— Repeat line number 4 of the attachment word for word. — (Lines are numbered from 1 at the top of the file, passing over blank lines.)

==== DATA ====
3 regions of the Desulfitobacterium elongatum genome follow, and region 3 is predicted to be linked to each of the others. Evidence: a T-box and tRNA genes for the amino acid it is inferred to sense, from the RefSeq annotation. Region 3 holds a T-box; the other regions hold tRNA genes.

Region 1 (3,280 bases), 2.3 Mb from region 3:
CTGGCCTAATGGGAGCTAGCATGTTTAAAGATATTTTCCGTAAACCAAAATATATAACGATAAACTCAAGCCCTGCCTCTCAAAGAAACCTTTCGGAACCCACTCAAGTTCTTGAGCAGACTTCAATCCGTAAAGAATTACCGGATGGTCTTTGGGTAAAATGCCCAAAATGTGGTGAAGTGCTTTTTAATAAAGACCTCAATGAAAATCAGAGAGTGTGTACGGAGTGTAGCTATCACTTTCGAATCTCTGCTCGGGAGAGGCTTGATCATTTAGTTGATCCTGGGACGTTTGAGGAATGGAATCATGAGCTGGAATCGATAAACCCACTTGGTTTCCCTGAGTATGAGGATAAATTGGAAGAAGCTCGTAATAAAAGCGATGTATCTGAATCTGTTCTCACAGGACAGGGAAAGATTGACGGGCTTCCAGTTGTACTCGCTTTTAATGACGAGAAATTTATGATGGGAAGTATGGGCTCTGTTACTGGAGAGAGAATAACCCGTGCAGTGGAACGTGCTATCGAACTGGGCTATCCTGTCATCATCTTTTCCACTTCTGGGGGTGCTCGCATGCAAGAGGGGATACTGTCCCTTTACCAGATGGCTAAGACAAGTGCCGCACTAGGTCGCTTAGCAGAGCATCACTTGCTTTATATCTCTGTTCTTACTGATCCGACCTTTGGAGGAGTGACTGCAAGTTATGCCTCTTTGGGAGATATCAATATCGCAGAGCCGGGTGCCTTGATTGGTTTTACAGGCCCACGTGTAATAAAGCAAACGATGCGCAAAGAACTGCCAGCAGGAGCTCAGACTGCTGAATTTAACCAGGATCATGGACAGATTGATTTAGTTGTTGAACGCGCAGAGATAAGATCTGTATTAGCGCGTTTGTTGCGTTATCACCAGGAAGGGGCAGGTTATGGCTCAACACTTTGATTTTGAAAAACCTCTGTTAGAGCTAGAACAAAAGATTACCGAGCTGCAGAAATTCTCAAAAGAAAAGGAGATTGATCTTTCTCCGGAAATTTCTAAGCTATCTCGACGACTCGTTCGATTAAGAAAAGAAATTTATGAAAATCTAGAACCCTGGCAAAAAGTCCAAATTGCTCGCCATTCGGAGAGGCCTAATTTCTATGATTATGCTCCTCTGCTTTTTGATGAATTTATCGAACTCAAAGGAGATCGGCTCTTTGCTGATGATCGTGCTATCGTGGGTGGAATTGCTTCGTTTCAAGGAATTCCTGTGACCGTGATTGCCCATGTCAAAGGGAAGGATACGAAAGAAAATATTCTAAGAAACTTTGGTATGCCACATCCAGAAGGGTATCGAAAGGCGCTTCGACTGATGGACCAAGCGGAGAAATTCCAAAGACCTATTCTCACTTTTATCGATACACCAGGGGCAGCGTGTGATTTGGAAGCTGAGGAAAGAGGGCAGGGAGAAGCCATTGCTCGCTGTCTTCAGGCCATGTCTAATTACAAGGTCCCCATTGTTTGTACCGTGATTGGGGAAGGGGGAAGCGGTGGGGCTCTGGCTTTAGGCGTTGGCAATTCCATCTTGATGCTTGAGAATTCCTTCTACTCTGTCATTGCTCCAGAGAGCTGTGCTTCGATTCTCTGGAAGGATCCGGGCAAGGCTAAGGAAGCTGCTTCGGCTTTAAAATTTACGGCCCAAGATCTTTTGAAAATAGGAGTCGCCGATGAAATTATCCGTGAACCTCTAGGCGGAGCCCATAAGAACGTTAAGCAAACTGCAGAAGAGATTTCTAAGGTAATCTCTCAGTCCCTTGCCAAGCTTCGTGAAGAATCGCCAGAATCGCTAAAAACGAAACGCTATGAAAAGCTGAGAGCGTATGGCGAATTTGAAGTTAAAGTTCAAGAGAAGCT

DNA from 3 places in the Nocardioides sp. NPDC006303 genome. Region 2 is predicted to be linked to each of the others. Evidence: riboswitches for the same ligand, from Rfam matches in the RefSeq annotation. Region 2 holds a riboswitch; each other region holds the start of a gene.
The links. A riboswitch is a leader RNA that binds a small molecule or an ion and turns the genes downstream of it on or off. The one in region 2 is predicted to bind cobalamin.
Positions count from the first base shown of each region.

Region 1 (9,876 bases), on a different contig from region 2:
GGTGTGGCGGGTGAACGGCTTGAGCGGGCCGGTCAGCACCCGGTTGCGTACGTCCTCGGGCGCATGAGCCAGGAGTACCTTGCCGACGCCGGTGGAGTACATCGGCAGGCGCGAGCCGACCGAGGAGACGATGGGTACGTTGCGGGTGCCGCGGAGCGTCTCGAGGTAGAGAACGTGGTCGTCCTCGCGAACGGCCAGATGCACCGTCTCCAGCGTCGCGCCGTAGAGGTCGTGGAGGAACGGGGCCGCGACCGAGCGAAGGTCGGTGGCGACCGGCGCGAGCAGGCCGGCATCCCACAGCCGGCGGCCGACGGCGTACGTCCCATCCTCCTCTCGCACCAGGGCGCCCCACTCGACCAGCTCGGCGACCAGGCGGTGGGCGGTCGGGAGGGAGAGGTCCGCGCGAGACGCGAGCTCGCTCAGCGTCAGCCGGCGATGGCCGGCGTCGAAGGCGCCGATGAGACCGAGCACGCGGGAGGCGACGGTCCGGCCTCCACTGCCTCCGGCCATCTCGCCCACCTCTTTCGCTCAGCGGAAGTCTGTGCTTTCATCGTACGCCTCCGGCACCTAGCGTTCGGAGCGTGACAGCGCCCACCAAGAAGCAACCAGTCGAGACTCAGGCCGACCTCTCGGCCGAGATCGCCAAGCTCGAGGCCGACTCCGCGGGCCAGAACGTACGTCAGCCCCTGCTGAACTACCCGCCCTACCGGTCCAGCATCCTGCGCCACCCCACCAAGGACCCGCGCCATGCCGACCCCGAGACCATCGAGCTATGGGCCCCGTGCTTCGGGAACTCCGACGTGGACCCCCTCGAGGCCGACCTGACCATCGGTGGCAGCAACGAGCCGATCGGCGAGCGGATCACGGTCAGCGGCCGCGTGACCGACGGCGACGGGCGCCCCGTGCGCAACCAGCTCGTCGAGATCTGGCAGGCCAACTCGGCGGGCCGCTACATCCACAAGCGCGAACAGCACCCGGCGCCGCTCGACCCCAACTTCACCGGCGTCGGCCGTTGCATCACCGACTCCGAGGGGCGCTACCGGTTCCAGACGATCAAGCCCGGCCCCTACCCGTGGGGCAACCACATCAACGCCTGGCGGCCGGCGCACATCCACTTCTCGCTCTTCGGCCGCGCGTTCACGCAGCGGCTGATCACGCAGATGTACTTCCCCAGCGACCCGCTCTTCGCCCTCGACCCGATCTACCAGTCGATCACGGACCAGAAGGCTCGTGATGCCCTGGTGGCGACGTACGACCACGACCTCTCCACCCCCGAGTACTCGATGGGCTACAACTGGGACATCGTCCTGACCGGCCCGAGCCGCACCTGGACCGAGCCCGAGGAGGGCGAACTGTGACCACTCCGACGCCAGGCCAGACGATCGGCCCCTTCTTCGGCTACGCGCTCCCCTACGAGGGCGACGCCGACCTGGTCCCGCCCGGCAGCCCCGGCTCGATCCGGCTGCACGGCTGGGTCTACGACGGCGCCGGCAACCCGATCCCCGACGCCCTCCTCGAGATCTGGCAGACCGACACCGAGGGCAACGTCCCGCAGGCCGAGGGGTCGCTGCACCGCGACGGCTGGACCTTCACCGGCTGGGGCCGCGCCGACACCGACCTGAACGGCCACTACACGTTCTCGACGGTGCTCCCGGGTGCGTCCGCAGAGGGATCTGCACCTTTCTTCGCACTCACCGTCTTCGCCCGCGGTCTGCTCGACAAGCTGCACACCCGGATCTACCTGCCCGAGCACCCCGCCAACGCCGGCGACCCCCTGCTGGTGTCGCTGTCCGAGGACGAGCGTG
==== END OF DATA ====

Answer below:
DNA from 3 places in the Nocardioides sp. NPDC006303 genome. Region 2 is predicted to be linked to each of the others. Evidence: riboswitches for the same ligand, from Rfam matches in the RefSeq annotation. Region 2 holds a riboswitch; each other region holds the start of a gene.